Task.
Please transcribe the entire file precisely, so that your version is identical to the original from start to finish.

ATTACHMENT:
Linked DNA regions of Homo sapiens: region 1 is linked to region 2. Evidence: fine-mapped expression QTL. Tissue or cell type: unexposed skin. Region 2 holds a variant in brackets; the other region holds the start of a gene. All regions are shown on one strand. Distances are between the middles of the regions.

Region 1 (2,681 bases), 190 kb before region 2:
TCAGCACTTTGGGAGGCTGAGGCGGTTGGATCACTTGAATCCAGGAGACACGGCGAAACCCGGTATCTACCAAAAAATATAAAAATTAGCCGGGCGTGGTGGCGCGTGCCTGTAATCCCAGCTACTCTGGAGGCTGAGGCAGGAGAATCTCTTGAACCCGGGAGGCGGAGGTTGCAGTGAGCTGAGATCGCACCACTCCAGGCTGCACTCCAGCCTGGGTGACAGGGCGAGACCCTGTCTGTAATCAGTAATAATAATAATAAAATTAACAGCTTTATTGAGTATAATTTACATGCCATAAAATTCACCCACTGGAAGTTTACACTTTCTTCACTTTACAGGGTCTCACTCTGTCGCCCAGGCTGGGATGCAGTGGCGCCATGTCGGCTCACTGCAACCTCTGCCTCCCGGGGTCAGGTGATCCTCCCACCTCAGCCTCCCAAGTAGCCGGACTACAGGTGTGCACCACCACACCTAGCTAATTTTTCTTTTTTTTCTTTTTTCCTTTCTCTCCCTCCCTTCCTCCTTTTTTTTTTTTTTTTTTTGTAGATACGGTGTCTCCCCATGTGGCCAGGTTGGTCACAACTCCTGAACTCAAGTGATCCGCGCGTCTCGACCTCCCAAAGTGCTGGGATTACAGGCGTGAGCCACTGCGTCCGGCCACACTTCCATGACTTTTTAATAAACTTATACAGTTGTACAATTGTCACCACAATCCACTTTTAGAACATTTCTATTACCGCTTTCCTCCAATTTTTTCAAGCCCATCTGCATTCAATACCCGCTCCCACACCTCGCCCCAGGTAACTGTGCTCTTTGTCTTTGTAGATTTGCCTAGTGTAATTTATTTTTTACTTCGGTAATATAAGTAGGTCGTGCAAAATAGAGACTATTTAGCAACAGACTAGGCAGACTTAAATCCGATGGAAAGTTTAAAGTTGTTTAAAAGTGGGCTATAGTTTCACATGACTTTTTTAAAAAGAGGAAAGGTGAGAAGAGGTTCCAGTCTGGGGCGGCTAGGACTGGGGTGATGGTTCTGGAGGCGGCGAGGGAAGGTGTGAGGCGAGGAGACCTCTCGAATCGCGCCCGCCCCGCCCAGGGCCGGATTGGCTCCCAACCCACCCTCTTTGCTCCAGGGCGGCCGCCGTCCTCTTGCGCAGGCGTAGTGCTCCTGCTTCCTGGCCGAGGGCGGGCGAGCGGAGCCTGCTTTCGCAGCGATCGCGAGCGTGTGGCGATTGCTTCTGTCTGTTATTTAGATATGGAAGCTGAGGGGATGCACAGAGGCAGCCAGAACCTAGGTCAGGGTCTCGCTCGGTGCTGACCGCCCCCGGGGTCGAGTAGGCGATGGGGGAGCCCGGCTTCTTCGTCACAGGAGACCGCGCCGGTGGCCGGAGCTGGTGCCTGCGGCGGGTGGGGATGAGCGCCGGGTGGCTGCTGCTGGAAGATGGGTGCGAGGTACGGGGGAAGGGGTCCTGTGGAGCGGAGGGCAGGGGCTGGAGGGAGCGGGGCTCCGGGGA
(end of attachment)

Linked DNA regions of Homo sapiens: region 1 is linked to region 2. Evidence: fine-mapped expression QTL. Tissue or cell type: unexposed skin. Region 2 holds a variant in brackets; the other region holds the start of a gene. All regions are shown on one strand. Distances are between the middles of the regions.

Region 1 (2,681 bases), 190 kb before region 2:
TCAGCACTTTGGGAGGCTGAGGCGGTTGGATCACTTGAATCCAGGAGACACGGCGAAACCCGGTATCTACCAAAAAATATAAAAATTAGCCGGGCGTGGTGGCGCGTGCCTGTAATCCCAGCTACTCTGGAGGCTGAGGCAGGAGAATCTCTTGAACCCGGGAGGCGGAGGTTGCAGTGAGCTGAGATCGCACCACTCCAGGCTGCACTCCAGCCTGGGTGACAGGGCGAGACCCTGTCTGTAATCAGTAATAATAATAATAAAATTAACAGCTTTATTGAGTATAATTTACATGCCATAAAATTCACCCACTGGAAGTTTACACTTTCTTCACTTTACAGGGTCTCACTCTGTCGCCCAGGCTGGGATGCAGTGGCGCCATGTCGGCTCACTGCAACCTCTGCCTCCCGGGGTCAGGTGATCCTCCCACCTCAGCCTCCCAAGTAGCCGGACTACAGGTGTGCACCACCACACCTAGCTAATTTTTCTTTTTTTTCTTTTTTCCTTTCTCTCCCTCCCTTCCTCCTTTTTTTTTTTTTTTTTTTGTAGATACGGTGTCTCCCCATGTGGCCAGGTTGGTCACAACTCCTGAACTCAAGTGATCCGCGCGTCTCGACCTCCCAAAGTGCTGGGATTACAGGCGTGAGCCACTGCGTCCGGCCACACTTCCATGACTTTTTAATAAACTTATACAGTTGTACAATTGTCACCACAATCCACTTTTAGAACATTTCTATTACCGCTTTCCTCCAATTTTTTCAAGCCCATCTGCATTCAATACCCGCTCCCACACCTCGCCCCAGGTAACTGTGCTCTTTGTCTTTGTAGATTTGCCTAGTGTAATTTATTTTTTACTTCGGTAATATAAGTAGGTCGTGCAAAATAGAGACTATTTAGCAACAGACTAGGCAGACTTAAATCCGATGGAAAGTTTAAAGTTGTTTAAAAGTGGGCTATAGTTTCACATGACTTTTTTAAAAAGAGGAAAGGTGAGAAGAGGTTCCAGTCTGGGGCGGCTAGGACTGGGGTGATGGTTCTGGAGGCGGCGAGGGAAGGTGTGAGGCGAGGAGACCTCTCGAATCGCGCCCGCCCCGCCCAGGGCCGGATTGGCTCCCAACCCACCCTCTTTGCTCCAGGGCGGCCGCCGTCCTCTTGCGCAGGCGTAGTGCTCCTGCTTCCTGGCCGAGGGCGGGCGAGCGGAGCCTGCTTTCGCAGCGATCGCGAGCGTGTGGCGATTGCTTCTGTCTGTTATTTAGATATGGAAGCTGAGGGGATGCACAGAGGCAGCCAGAACCTAGGTCAGGGTCTCGCTCGGTGCTGACCGCCCCCGGGGTCGAGTAGGCGATGGGGGAGCCCGGCTTCTTCGTCACAGGAGACCGCGCCGGTGGCCGGAGCTGGTGCCTGCGGCGGGTGGGGATGAGCGCCGGGTGGCTGCTGCTGGAAGATGGGTGCGAGGTACGGGGGAAGGGGTCCTGTGGAGCGGAGGGCAGGGGCTGGAGGGAGCGGGGCTCCGGGGA